MPDS DOESN'T SKIP A BEAT
January 15, 2016
By Scott Freitag
A review of the 2015 American Heart Association (AHA) guidelines for CPR proves the visionary work of the Academy and its Medical Priority Dispatch System (MPDS). The recommendations, which the AHA updates for release every five years, include greater recognition of an EMD’s vital role with initiating CPR and, also, the importance of information an EMD collects and provides to EMS crews arriving on scene. The role is one the Academy has long advocated. The EMD’s role in giving lifesaving instructions to the caller and gathering information for use in response is the essence of protocol.
The “2015 AHA Guidelines Update” marks 49 years since the first set of guidelines were published in 1966 and focuses on topics with significant new science. For example, “Part 4: Systems of Care and Continuous Quality Improvement” is new to 2015, with its concentration on integrated processes necessary to create systems of care for both in-hospital and out-of-hospital resuscitation. This section is especially relevant to emergency dispatch in its separation of the AHA adult chain of survival into two chains—one for in-hospital and one for out-of-hospital care systems.
AHA’s credit to dispatch is implicit in updated section 4.5. However, not only do the guidelines address the importance of bystander instructions but, also, the significance of educating dispatchers to “identify unconsciousness with abnormal and agonal gasps across a range of clinical presentations and descriptions.”
Evidence supporting the recommendation points to the MPDS process:
“In systems that currently have protocols to aid dispatchers in the recognition of cardiac arrest, the sensitivity when using protocols ranged from 38 percent to 96.9 percent, with a specificity exceeding 99 percent. Use of these scripted protocols has been shown to increase the rate of dispatcher-guided CPR. The identification of abnormal breathing or agonal gasps is particularly important in the recognition of cardiac arrest by emergency dispatchers.”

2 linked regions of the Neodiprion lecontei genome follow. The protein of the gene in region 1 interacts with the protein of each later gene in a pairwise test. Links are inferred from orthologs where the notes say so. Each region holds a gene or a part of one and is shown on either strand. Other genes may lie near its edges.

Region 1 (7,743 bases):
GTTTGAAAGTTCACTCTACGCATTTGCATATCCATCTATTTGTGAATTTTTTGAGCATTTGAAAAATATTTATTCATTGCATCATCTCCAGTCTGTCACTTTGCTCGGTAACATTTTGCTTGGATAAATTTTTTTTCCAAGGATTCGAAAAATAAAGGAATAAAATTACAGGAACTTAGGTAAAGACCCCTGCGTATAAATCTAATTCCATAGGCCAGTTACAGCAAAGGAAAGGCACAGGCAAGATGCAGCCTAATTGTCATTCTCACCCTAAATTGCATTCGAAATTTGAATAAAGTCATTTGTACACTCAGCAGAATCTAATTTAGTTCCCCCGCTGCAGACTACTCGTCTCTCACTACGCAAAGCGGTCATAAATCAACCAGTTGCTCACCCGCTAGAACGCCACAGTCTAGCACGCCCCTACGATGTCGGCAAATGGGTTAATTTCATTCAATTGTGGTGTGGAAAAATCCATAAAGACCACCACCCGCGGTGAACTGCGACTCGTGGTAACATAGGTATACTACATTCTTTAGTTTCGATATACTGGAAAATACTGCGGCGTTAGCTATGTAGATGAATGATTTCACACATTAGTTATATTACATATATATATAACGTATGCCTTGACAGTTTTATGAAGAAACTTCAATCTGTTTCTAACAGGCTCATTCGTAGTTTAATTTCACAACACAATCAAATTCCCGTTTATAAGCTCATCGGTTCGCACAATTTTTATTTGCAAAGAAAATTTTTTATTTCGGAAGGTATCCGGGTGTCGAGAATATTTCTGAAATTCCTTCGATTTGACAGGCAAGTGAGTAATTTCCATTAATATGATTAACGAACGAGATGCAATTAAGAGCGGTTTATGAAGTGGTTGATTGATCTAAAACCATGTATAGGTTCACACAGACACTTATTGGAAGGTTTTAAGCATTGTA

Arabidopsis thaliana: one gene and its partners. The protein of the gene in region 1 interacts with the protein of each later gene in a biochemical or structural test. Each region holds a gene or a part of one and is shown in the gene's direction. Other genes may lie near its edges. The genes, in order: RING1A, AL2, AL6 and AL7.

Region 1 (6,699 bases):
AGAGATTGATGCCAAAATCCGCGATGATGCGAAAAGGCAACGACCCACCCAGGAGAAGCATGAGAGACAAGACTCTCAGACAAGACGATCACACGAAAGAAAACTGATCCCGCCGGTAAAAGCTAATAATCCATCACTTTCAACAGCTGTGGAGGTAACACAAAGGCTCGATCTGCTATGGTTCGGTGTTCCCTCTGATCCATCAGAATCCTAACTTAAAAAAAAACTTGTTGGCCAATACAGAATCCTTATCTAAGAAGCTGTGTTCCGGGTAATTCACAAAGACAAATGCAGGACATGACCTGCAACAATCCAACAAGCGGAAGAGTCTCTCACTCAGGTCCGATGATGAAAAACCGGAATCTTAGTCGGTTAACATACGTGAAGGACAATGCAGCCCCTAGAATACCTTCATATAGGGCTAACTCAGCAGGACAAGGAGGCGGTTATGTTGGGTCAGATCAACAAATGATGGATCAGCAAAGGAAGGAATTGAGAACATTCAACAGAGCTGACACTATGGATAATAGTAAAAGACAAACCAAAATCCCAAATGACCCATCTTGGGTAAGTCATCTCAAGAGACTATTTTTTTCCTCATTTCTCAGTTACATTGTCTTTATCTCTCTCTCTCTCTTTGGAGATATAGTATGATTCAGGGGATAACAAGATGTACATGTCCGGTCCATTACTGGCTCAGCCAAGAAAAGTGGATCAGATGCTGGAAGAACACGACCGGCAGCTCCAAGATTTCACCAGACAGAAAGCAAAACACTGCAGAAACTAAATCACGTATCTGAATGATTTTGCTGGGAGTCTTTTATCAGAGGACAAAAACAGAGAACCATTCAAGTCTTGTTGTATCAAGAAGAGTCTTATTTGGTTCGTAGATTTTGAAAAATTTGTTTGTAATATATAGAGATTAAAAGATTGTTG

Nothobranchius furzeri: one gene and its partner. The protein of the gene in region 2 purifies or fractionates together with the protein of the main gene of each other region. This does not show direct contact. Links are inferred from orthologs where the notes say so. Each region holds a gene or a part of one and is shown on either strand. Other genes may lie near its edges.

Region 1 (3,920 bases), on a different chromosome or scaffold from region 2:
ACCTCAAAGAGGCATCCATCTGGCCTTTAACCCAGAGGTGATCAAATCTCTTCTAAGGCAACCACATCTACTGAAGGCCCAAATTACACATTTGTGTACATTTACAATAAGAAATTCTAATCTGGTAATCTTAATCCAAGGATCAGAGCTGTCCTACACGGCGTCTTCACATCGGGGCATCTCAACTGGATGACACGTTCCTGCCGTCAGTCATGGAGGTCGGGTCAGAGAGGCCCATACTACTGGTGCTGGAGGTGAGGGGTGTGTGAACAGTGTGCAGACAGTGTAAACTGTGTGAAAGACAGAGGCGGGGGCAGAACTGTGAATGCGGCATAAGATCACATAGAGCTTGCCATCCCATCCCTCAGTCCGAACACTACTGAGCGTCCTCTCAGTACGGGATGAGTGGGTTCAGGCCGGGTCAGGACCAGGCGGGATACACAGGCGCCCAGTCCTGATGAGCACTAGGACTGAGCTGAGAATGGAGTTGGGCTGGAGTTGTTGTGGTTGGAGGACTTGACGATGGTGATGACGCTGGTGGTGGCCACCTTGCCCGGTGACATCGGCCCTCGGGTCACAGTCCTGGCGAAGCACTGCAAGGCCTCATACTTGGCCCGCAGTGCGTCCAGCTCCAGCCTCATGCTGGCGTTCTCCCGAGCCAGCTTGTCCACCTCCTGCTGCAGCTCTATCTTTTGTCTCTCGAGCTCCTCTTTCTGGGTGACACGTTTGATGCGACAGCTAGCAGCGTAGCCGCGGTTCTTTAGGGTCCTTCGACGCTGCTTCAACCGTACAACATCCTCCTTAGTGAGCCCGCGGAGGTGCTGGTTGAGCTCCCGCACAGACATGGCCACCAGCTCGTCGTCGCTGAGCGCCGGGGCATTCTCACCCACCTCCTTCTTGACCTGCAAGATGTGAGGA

The MPDS EMD certification course has long taught emergency dispatchers to recognize agonal breathing (gasping), and the Agonal Breathing Diagnostic Tool provides real-time EMD support. Changes to the airway and breathing panels in MPDS v12.2 further enhanced compliance to de-emphasizing the breathing check and removing the old “Look, Listen, and Feel” method from the BLS algorithm.
The AHA also cited research (section 4.6.1) showing an absolute survival benefit of 2.45 with the use of dispatcher instructions for continuous compressions over traditional CPR. These recommendations are incorporated into the MPDS (and have been since 2004), with a caveat allowing for eventual ventilations in cases of extended response times. Beginning with version 11.2, a Compressions 1st pathway was introduced to facilitate rapid delivery of compressions.
The Academy stays far ahead of the curve ball because, again consistent with AHA 2015 guidelines, the Academy relies on a system of care approach for developing “consistent, clear goals aimed at decreasing incidence of and improving survival from cardiac arrest” based on “high-quality data measurement, feedback, and comparison.”
Members can look forward to a much more detailed and dispatch-specific article in a later issue of the Journal, integrating discussion from the Emergency Cardiovascular Care Update (ECCU) 2015 Conference held in December. The ECCU meeting—The New Resuscitation Guidelines: Translating Science into Survival—detailed the new guidelines, which were presented by the actual researchers, and, in addition, elaborated on how the guidelines should be applied.
Brett Patterson, IAED Medical Council of Standards Chair, attended the annual meeting in the interest of evolving the MPDS. At the 2015 conference, he presented the IAED’s abstract: “Dispatcher-assisted bystander cardiopulmonary resuscitation increases when using the Medical Priority Dispatch System’s standardized Pre-Arrival Instructions: Kansas City experience.”
Watch the “Hands-on-Chest” video at www.prioritydispatch.net/cpr-video-act-fast-save-a-life/.